The Hunchback of Notre-Dame - Victor Hugo
This is a mind map talking about Victor Hugo's The Hunchback of Notre-Dame. You can create a mind map like this with MindMaster.
Similar Mind Maps
The Hunchback of Notre-Dame
About the Book
Notre-Dame de Paris
16 March 1831
French Gothic novel
Victor Hugo began writing Notre-Dame de Paris in 1829, largely to make his contemporaries more aware of the value of the Gothic architecture, which was neglected and often destroyed to be replaced by new buildings or defaced by replacement of parts of buildings in a newer style.
The Hunchback of Notre Dame is set in Paris during the 15th century. The story centres on Quasimodo, the deformed bell ringer of Notre-Dame Cathedral, and his unrequited love for the beautiful dancer La Esmeralda.
Esmeralda, born Agnès, is perceived to be a French Roma girl. Her biological mother is a former prostitute once known as Paquette la Chantefleurie but now known as Sister Gudule; her paternity is unknown. Fifteen years before the events of the novel, a group of Roma kidnapped the infant Agnès from her mother’s room. Esmeralda has no knowledge of her kidnapping: she lives and travels with the Roma as if she is one of them.
Quasimodo first meets Esmeralda at the Feast of Fools, an annual festival parodying ecclesiastical ritual and cardinal elections. During the festival, Quasimodo is elected “Pope of the Fools” and subsequently beaten by an angry mob. Esmeralda takes pity on him and offers him a drink of water. Quasimodo thereafter falls in love with the dancer and decides to devote himself to protecting her.
Unbeknownst to Quasimodo, two other men vie for Esmeralda’s affection: Quasimodo’s adoptive father, Archdeacon Dom Claude Frollo, and the womanizing captain Phoebus de Châteaupers. Esmeralda, for her part, has fallen hopelessly in love with Captain Phoebus.
When he asks her to meet him in secret late one night, she enthusiastically agrees. That night Phoebus tries to persuade Esmeralda to sleep with him. From a closet in Phoebus’s room, a disguised Frollo spies on the couple. After he sees Phoebus kiss Esmeralda’s shoulder, the archdeacon, in a fit of jealous rage, breaks down the closet door and stabs Phoebus in the back. Phoebus collapses before he can see his assailant. Esmeralda too loses consciousness, and Frollo escapes, leaving Esmeralda as the only suspect for the attempted murder.
Esmeralda is quickly captured by the king’s guard. Master Jacques Charmolue presides over her trial. Charmolue sentences her to death after she falsely confesses to witchcraft and to murdering Phoebus. (Esmeralda is unaware that Phoebus is alive.)
Quasimodo attempts to shelter Esmeralda in Notre-Dame, but he is ultimately unable to save her. Frollo betrays Quasimodo and Esmeralda by taking Esmeralda from the cathedral and releasing her to an angry mob of Parisians. Shortly thereafter Esmeralda is hanged, and Quasimodo, in his grief and despair, pushes Frollo from the cathedral tower.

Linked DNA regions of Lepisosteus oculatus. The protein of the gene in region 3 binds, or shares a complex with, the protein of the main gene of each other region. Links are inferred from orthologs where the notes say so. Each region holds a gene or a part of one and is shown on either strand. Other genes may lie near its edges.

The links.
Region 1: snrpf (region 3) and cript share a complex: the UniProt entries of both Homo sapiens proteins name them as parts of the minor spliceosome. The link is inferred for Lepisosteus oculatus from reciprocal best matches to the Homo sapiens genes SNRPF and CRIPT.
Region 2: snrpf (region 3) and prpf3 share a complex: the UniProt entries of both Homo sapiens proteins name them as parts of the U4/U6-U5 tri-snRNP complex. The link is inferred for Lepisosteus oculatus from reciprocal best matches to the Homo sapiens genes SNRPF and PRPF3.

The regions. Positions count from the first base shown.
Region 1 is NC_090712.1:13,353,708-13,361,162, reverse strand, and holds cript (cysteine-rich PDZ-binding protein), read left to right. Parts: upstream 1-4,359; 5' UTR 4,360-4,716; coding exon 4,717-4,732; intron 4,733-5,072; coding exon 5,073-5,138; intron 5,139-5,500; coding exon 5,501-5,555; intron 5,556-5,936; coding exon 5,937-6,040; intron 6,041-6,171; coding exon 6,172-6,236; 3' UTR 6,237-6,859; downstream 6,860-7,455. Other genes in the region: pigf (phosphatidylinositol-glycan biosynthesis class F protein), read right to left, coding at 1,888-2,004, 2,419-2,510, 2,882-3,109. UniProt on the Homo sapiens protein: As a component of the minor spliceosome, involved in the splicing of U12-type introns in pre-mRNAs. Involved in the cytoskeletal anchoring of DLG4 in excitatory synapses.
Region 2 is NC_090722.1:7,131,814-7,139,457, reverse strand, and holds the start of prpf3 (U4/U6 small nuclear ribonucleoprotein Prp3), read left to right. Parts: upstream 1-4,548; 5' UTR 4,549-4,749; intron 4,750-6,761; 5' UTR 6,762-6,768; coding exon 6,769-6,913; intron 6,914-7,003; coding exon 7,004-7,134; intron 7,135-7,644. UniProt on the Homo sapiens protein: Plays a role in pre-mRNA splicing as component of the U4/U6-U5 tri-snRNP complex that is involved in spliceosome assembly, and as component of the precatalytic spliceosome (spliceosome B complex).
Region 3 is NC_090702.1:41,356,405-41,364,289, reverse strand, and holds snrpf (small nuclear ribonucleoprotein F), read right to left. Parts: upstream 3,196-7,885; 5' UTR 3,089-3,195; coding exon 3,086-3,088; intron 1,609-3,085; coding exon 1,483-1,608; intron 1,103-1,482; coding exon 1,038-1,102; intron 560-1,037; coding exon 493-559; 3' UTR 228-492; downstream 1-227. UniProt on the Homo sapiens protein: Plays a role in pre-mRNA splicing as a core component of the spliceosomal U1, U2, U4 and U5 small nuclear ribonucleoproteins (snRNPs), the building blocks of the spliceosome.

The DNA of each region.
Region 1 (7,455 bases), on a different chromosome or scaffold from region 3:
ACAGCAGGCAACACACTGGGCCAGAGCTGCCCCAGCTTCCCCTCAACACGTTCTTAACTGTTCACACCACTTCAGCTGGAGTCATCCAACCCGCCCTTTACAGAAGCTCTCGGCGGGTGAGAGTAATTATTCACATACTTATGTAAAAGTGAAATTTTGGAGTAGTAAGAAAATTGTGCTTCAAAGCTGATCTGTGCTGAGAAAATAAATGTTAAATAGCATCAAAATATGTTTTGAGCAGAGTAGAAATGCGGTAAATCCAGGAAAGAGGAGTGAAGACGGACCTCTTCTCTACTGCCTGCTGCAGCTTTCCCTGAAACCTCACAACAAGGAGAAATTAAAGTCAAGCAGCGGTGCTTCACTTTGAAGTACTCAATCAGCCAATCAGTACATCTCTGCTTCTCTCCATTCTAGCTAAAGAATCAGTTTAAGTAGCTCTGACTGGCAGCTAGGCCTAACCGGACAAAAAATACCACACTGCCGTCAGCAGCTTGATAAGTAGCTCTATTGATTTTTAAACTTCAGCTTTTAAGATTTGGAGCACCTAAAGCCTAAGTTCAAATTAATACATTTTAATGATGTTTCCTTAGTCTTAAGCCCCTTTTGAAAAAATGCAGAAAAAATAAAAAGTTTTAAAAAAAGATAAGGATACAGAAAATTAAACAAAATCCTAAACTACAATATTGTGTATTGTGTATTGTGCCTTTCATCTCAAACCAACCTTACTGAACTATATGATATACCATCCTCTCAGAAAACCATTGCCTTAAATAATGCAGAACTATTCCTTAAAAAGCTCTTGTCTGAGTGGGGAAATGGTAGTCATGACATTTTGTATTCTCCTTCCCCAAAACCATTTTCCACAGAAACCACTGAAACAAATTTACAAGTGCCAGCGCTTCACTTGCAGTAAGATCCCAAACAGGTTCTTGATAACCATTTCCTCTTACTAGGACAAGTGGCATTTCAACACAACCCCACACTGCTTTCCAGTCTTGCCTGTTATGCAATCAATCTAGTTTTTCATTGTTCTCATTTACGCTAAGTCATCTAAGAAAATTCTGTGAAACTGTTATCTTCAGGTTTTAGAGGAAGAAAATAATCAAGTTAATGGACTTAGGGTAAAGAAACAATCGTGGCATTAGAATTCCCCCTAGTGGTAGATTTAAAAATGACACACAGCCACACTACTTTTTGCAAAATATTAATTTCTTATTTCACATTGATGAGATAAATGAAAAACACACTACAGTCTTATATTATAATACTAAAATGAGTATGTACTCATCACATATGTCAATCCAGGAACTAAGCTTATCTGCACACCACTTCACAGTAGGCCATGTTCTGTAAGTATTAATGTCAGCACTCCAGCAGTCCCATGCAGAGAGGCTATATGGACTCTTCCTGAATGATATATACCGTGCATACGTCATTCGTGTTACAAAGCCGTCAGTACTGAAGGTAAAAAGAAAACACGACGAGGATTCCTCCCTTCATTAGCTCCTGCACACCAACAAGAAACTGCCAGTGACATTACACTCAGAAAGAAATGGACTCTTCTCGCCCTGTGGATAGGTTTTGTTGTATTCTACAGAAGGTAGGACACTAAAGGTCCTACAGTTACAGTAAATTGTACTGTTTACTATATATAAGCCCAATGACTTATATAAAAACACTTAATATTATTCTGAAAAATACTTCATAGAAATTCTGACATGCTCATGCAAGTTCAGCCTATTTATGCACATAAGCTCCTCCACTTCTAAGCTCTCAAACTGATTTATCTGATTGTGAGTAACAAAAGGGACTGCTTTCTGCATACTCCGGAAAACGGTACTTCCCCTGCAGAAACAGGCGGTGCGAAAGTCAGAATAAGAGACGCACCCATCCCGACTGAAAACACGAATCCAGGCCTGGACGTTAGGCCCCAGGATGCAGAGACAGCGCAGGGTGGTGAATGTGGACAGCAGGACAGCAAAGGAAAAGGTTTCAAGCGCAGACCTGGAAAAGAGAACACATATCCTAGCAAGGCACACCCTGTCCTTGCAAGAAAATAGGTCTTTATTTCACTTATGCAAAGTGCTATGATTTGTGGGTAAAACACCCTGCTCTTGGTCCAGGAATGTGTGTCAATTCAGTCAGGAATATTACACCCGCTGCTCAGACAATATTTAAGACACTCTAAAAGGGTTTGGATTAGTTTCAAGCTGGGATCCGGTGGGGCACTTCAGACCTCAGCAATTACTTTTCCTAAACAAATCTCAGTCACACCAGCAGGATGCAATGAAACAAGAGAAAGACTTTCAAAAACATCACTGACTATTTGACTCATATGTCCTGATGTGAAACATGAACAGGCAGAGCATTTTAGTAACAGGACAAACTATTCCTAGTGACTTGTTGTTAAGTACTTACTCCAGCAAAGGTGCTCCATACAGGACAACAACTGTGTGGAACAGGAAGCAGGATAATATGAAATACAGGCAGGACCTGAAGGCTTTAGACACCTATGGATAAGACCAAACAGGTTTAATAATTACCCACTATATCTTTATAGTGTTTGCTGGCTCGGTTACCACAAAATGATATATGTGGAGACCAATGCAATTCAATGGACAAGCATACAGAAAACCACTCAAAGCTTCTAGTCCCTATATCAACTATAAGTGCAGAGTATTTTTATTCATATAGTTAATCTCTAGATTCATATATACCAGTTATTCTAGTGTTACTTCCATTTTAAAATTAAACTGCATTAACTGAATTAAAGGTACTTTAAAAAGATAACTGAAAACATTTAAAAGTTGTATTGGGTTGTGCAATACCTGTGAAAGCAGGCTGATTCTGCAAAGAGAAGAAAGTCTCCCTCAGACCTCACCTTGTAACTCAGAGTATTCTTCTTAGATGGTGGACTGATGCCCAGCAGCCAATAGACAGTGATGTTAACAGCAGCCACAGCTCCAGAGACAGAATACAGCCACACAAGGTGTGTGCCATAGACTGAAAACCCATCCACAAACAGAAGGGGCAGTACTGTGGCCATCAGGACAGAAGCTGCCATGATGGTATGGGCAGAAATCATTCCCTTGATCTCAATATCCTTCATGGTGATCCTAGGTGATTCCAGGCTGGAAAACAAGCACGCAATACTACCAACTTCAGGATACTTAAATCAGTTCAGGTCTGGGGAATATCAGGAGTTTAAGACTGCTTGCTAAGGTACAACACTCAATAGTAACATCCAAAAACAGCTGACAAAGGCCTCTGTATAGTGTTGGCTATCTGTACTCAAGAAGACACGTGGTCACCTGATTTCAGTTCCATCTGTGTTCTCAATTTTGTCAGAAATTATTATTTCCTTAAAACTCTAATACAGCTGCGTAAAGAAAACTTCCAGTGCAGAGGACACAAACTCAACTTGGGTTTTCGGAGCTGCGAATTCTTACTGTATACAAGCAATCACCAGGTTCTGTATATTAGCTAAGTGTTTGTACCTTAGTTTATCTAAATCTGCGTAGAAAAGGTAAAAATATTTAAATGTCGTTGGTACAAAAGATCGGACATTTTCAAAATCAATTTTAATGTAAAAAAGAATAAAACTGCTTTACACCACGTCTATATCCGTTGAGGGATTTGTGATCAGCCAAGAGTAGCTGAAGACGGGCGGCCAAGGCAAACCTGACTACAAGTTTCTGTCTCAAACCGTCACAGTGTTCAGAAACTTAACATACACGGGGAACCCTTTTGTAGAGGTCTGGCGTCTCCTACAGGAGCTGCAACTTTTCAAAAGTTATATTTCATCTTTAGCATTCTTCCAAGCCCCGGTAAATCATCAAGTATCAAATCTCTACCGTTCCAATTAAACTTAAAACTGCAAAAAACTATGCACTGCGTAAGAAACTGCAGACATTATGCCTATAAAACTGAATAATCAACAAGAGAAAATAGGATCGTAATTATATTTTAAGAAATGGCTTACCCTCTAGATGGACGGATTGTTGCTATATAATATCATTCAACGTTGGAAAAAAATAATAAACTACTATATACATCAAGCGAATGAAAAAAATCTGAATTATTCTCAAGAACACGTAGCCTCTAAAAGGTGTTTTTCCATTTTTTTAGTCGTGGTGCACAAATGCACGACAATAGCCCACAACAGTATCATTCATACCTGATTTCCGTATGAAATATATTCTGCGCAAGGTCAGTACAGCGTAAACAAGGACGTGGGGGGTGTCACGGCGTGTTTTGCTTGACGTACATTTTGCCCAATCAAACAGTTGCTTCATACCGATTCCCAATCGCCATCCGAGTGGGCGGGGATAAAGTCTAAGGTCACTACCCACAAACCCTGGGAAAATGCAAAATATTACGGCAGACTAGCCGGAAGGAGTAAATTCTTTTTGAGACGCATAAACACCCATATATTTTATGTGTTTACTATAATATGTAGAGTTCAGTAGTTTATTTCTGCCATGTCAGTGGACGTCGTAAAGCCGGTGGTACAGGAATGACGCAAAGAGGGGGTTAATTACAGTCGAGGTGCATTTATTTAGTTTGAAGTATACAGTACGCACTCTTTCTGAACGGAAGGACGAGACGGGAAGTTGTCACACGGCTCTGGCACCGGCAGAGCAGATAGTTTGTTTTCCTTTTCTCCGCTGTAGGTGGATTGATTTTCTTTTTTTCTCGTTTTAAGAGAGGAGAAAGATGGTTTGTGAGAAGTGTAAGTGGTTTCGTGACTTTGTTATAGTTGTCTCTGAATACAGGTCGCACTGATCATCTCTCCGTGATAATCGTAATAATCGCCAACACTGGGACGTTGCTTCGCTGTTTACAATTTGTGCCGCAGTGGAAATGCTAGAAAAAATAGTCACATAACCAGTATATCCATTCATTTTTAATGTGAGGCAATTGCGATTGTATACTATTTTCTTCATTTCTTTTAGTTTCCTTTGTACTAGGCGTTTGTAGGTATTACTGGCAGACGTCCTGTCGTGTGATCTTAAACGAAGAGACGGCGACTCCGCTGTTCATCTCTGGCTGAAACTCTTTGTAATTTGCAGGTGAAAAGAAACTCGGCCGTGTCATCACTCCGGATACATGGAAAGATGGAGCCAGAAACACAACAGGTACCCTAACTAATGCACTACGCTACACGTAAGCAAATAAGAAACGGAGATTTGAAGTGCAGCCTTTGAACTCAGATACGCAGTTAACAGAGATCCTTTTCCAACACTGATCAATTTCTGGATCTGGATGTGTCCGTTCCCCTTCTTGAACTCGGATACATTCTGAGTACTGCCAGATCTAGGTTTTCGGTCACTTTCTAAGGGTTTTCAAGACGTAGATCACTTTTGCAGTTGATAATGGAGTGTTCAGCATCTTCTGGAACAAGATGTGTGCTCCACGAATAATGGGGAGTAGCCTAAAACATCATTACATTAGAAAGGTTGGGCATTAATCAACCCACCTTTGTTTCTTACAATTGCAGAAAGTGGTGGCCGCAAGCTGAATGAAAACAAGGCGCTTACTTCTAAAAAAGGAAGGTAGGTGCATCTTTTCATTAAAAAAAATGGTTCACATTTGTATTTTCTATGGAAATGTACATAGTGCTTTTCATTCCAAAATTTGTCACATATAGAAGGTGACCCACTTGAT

The novel ends many years later, when two skeletons—that of a hunchback and that of a woman—are found embracing in Esmeralda’s tomb. Hugo reports that Phoebus also came to a tragic end: “He married.”
Hugo’s The Hunchback of Notre Dame considers what it means to be a monster.
The novel makes Quasimodo’s defining characteristic his physical monstrosity, and his entire identity is constructed around being perceived as a monster.
He is described by one of the women of Paris as a “wicked” ugly man. Several characters suggest that he is some kind of supernatural being that prowls around Paris, casting spells on its citizens.
Quasimodo is juxtaposed with the dashing Captain Phoebus, who shares his name with the Greco-Roman god of the Sun. Phoebus is described as an imposing young man, “one of those handsome fellows whom all women agree to admire.” Yet it is Quasimodo—not Captain Phoebus—who attempts to save Esmeralda and who ultimately kills the archdeacon, thereby ending his reign of terror.
Esmeralda is also perceived as a kind of monster. Although she is not, in fact, a Rom, she is seen and treated as one. In The Hunchback of Notre Dame the Roma are associated with witchcraft and the supernatural. They are viewed as exotic outsiders and are said to practice magic, possess satanic goats, and kidnap Parisian children among other things. Frollo exploits their association with the supernatural to sanction a Roma purge, just as Charmolue uses it to authorize Esmeralda’s execution.
The novel condemns the society that heaps misery on the likes of Quasimodo and Esmeralda. In the end, Hugo indicates that the real monsters are not Quasimodo and Esmeralda but Frollo and Phoebus.
a beautiful 16-year-old Gypsy street dancer who is naturally compassionate and kind.
the novel's main antagonist, is the Archdeacon of Notre Dame.
a deformed 20-year-old hunchback, and the bell ringer of Notre Dame.
a struggling poet
Phoebus de Chateaupers
the Captain of the King's Archers, and a minor antagonist in the novel
the King of Truands
Jehan Frollo du Moulin
Claude Frollo's 16-year-old dissolute younger brother
Fleur-de-Lys de Gondelaurier
a beautiful and wealthy noblewoman engaged to Phoebus
also known as Sachette and formerly named Paquette Guybertaut "la Chantefleurie", is an anchoress, who lives in seclusion in an exposed cell in central Paris.
Esmeralda's pet goat
the King of France
a friend of King Louis XI
the city executioner, who hangs Esmeralda.
the judge who presides over Quasimodo's case for kidnapping Esmeralda
Claude Frollo's friend in charge of torturing prisoners
a man who appears in the beginning of the novel as one of the Flemish guests at the Feast of Fools
the torturer at the Châtelet.
The unnamed magistrate
the one who presides over Esmeralda's case after she is falsely accused of stabbing Phoebus
Jehan Frollo's companion who appears with him during the Feast of Fools and Quasimodo's flogging in the public square.